We had so many different types of food I did not recognise, including local fresh fish, bits of animals we tend to not eat in the West (including chicken feet and marinated duck head) and even fresh water “sea food”. The crowd thought I was very bravo to try the foods and downed a glass for each piece of kidney, liver or unidentified animal part I ate. I gulped it down with soy mil, tea and the occasional glass of beer when the Master got distracted.
We ate for hours, as the food just kept arriving. All the guests but the Master and myself were completely off their faces. Most were now convinced that I could understand Chinese and spoke loudly to me.
After many “doi-doi-doi” and “ah-ah-ah” (both yes-yes-yes in Chinese) we finally left all our drunk friends and got ready for our early start tomorrow. What better time to study Tai Chi than 5am the following day.

A few days later, I flew to Shanghai to meet with my sister, leaving my backpacking lifestyle behind. She is in China for three weeks, two of which are a business trip and the other a holiday in Beijing with me.

Once we part ways, I will leave China and head over to Indonesia, to discover their ancient manual therapy and over there it will be easier to keep my blog updated.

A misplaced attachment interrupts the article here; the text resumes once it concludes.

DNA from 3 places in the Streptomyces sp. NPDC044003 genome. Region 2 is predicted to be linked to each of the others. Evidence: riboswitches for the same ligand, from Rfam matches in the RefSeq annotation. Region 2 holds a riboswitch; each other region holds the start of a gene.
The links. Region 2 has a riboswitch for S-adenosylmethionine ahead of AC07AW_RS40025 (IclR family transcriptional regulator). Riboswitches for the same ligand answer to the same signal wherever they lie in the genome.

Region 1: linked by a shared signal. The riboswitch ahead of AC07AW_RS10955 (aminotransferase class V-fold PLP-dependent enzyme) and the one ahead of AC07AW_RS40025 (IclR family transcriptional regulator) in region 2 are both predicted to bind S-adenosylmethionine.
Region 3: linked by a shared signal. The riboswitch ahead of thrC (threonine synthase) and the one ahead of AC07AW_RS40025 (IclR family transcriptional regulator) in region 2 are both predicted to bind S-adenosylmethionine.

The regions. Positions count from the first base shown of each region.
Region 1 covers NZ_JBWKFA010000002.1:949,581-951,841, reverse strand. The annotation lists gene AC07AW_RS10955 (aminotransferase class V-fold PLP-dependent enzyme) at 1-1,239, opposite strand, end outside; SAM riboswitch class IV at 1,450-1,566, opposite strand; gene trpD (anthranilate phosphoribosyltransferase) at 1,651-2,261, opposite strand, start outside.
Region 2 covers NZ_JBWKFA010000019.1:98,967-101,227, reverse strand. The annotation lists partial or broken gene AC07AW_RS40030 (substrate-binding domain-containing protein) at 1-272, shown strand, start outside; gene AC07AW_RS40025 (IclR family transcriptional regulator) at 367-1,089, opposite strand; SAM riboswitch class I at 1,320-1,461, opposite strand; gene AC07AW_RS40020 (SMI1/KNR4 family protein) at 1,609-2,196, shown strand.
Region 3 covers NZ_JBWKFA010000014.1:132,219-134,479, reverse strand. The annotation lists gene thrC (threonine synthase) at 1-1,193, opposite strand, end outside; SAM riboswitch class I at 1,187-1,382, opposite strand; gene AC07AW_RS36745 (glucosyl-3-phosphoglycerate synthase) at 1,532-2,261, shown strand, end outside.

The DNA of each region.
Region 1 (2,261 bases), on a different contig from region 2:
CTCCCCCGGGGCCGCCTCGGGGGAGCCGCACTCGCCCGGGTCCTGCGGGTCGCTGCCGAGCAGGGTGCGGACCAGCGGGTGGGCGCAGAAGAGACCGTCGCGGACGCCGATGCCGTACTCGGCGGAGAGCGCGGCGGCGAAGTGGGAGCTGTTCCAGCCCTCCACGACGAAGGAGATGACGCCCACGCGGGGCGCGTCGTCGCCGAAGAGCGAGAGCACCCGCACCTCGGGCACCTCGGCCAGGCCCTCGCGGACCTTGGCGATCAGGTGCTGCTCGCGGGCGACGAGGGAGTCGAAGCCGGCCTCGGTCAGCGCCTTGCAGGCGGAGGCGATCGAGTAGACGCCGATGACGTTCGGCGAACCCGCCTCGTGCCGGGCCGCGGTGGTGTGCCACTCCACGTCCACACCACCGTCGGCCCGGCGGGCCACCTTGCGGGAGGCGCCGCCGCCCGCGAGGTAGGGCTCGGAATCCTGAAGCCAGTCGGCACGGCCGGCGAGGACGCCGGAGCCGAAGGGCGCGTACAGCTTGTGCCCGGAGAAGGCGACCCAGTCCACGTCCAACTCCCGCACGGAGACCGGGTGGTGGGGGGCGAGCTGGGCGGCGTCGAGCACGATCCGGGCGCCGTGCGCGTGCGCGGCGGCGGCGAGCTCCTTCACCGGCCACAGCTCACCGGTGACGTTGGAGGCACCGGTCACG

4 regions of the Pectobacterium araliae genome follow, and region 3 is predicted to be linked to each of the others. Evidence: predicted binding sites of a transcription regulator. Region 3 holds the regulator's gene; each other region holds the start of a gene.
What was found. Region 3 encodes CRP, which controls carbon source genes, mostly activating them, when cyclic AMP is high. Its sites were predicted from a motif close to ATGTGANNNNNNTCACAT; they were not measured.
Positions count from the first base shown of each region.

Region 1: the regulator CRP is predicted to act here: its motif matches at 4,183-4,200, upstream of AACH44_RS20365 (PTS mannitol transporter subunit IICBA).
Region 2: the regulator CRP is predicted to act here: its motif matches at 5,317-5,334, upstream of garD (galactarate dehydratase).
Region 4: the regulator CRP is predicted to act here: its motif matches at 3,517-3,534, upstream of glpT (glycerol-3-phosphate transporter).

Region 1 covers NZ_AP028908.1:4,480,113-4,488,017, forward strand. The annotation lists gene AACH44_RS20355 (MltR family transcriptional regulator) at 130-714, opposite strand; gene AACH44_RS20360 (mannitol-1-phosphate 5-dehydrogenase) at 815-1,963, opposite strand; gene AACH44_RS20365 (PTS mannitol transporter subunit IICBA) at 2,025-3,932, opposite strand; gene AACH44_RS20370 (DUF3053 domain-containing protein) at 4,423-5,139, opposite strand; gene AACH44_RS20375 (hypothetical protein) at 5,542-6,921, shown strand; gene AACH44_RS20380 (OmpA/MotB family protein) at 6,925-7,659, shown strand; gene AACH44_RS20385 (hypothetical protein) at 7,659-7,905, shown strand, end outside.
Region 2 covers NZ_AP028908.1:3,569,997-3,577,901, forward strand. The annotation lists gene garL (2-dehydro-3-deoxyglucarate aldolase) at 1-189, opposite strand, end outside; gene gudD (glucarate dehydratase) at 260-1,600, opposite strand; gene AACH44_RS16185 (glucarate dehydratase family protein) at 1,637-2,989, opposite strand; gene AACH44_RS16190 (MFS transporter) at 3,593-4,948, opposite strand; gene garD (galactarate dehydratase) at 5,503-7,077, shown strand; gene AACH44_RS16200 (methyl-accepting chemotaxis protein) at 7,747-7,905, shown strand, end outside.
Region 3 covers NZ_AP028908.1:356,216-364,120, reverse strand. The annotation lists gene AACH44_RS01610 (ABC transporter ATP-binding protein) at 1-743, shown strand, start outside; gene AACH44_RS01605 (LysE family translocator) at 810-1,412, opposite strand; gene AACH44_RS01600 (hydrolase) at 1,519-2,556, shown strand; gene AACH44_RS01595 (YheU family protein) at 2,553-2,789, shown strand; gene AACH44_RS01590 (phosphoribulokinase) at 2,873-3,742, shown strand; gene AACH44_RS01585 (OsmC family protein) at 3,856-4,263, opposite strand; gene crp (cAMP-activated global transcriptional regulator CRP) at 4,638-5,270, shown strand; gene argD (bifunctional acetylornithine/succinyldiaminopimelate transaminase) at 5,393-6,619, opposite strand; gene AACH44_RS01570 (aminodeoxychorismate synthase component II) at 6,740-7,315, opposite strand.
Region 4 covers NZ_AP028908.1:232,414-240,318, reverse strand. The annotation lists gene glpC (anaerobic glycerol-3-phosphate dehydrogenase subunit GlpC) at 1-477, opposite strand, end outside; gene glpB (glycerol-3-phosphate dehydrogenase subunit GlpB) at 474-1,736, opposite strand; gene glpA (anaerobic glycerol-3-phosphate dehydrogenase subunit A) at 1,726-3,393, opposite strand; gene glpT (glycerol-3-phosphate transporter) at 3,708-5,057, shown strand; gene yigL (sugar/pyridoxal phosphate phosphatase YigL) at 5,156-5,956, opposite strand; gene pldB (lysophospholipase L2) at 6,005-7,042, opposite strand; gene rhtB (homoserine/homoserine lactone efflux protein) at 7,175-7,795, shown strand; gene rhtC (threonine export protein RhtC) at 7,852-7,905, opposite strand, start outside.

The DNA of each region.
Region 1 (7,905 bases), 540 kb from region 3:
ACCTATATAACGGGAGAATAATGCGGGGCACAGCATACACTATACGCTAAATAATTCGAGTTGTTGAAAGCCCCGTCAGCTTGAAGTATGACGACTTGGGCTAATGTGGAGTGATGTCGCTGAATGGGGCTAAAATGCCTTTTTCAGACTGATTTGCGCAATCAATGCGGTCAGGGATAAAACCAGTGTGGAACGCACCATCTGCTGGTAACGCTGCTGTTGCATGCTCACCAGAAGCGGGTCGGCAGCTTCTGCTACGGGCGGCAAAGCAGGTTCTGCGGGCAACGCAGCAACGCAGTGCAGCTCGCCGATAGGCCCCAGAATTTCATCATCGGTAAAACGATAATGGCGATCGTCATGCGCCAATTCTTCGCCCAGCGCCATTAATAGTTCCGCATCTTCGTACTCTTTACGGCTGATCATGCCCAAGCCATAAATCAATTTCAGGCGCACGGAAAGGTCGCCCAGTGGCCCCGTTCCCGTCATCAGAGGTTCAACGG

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Internship in Tuina at the hospital of Traditional Chinese Medecine of Chendgu

After a week spent learning all sorts of new Chinese skills, I headed to the Sichuan Province with the idea of meeting the Father of my Chinese Tibetan teacher. However, it soon became apparent that Shanna had forgotten an important detail: my Chinese is very poor and her Father only speaks Mandarin, Tibetan and the local Sichuanese dialect.
Sure I could stay with him, she said, and learn from him, but the language barrier might impair this somewhat. Don’t get me wrong, I love a challenge and I am loving having to mime everything, but living with a ninety year-old you cannot even make chit-chat with might become slightly frustrating.